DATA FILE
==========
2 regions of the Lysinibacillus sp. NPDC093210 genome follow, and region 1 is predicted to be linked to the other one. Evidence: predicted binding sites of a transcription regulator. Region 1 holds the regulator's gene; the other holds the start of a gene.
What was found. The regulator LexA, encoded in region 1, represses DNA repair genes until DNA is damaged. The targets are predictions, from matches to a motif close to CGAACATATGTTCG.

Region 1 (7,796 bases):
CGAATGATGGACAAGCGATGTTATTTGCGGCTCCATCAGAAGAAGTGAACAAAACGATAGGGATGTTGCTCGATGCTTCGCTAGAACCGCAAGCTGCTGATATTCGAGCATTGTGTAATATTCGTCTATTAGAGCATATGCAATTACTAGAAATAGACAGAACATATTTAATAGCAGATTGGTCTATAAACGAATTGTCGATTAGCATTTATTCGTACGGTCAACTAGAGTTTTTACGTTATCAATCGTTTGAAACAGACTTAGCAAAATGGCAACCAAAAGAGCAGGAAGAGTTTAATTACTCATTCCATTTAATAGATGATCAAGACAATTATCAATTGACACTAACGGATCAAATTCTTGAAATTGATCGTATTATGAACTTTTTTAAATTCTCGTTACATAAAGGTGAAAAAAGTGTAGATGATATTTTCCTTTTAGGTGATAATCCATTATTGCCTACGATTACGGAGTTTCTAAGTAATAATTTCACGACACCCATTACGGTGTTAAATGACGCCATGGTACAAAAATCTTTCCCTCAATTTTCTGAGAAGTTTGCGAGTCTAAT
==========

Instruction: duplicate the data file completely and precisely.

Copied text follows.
2 regions of the Lysinibacillus sp. NPDC093210 genome follow, and region 1 is predicted to be linked to the other one. Evidence: predicted binding sites of a transcription regulator. Region 1 holds the regulator's gene; the other holds the start of a gene.
What was found. The regulator LexA, encoded in region 1, represses DNA repair genes until DNA is damaged. The targets are predictions, from matches to a motif close to CGAACATATGTTCG.

Region 1 (7,796 bases):
CGAATGATGGACAAGCGATGTTATTTGCGGCTCCATCAGAAGAAGTGAACAAAACGATAGGGATGTTGCTCGATGCTTCGCTAGAACCGCAAGCTGCTGATATTCGAGCATTGTGTAATATTCGTCTATTAGAGCATATGCAATTACTAGAAATAGACAGAACATATTTAATAGCAGATTGGTCTATAAACGAATTGTCGATTAGCATTTATTCGTACGGTCAACTAGAGTTTTTACGTTATCAATCGTTTGAAACAGACTTAGCAAAATGGCAACCAAAAGAGCAGGAAGAGTTTAATTACTCATTCCATTTAATAGATGATCAAGACAATTATCAATTGACACTAACGGATCAAATTCTTGAAATTGATCGTATTATGAACTTTTTTAAATTCTCGTTACATAAAGGTGAAAAAAGTGTAGATGATATTTTCCTTTTAGGTGATAATCCATTATTGCCTACGATTACGGAGTTTCTAAGTAATAATTTCACGACACCCATTACGGTGTTAAATGACGCCATGGTACAAAAATCTTTCCCTCAATTTTCTGAGAAGTTTGCGAGTCTAAT